GitLab has addressed a critical authentication vulnerability, tracked as CVE-2023-7028, that could allow attackers to hijack the password reset process. The flaw, introduced in GitLab version 16.1.0, enabled password reset messages to be sent to unverified email addresses, potentially leading to account takeovers. This vulnerability affected all user accounts allowing logins with usernames and passwords, including those with single sign-on (SSO) options. While accounts with two-factor authentication (2FA) were vulnerable to password reset attacks, the flaw didn’t provide access to the second-factor authentication method.
The issue was discovered in GitLab version 16.1.0, which introduced the option to send password reset emails to secondary email addresses to address cases where users couldn’t reset passwords due to lack of access to the primary email inbox. However, a bug in the email verification process allowed password reset messages to be sent to unverified email addresses. GitLab has urged users to update their self-managed instances to patched versions and enable 2FA for all accounts. The vulnerability was patched in GitLab versions 16.5.6, 16.6.4, and 16.7.2, with backports to versions 16.1.6, 16.2.9, 16.3.7, and 16.4.5.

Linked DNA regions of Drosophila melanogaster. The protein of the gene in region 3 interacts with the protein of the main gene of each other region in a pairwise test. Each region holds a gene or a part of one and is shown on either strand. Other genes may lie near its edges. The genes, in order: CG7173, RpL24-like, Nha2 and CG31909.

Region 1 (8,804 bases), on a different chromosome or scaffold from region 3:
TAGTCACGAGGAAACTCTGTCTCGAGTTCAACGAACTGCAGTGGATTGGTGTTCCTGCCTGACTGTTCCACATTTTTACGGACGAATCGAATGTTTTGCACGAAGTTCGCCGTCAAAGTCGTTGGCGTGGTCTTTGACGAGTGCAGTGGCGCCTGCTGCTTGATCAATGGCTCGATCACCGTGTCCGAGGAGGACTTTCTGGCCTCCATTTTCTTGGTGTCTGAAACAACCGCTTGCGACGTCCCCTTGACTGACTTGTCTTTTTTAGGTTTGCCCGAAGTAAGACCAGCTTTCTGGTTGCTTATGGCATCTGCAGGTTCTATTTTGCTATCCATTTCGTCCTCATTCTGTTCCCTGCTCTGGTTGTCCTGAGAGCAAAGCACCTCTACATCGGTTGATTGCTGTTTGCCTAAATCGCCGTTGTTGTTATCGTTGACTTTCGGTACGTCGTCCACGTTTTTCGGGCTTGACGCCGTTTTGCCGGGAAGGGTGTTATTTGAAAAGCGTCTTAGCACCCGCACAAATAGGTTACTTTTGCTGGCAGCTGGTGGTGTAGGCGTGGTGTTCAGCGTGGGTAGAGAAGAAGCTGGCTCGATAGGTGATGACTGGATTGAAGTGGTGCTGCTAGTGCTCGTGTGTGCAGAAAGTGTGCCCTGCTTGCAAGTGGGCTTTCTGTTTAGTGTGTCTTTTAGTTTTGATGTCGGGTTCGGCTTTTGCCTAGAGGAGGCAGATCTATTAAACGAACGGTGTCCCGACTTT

In addition to CVE-2023-7028, GitLab addressed another critical-severity bug, CVE-2023-5356, allowing attackers to exploit Slack/Mattermost integrations to execute slash commands as another user. The updates also resolved a high-severity flaw related to CODEOWNERS approval bypass, a medium-severity access control issue in GitLab Remote Development, and a low-severity flaw allowing attackers to modify the metadata of signed commits. GitLab has not detected any abuse of the vulnerability on its managed platforms, including GitLab.com and GitLab Dedicated instances.